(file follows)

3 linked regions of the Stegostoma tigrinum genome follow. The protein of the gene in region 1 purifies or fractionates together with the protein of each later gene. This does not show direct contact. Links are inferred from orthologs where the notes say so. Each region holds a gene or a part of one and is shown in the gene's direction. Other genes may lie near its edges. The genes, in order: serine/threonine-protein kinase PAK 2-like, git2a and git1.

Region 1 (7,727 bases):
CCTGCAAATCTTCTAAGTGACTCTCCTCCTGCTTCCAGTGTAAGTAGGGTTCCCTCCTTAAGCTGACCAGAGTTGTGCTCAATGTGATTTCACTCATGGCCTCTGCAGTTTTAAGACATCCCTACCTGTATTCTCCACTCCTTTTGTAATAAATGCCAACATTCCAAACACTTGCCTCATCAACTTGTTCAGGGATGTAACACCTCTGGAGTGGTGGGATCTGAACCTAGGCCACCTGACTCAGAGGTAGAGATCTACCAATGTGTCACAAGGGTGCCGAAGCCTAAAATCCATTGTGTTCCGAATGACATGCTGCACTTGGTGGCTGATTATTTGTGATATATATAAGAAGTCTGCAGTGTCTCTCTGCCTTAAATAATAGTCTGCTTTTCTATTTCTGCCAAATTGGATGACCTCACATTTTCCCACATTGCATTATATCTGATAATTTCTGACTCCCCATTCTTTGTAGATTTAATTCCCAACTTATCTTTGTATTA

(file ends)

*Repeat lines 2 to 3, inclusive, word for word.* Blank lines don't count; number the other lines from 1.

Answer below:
Region 1 (7,727 bases):
CCTGCAAATCTTCTAAGTGACTCTCCTCCTGCTTCCAGTGTAAGTAGGGTTCCCTCCTTAAGCTGACCAGAGTTGTGCTCAATGTGATTTCACTCATGGCCTCTGCAGTTTTAAGACATCCCTACCTGTATTCTCCACTCCTTTTGTAATAAATGCCAACATTCCAAACACTTGCCTCATCAACTTGTTCAGGGATGTAACACCTCTGGAGTGGTGGGATCTGAACCTAGGCCACCTGACTCAGAGGTAGAGATCTACCAATGTGTCACAAGGGTGCCGAAGCCTAAAATCCATTGTGTTCCGAATGACATGCTGCACTTGGTGGCTGATTATTTGTGATATATATAAGAAGTCTGCAGTGTCTCTCTGCCTTAAATAATAGTCTGCTTTTCTATTTCTGCCAAATTGGATGACCTCACATTTTCCCACATTGCATTATATCTGATAATTTCTGACTCCCCATTCTTTGTAGATTTAATTCCCAACTTATCTTTGTATTA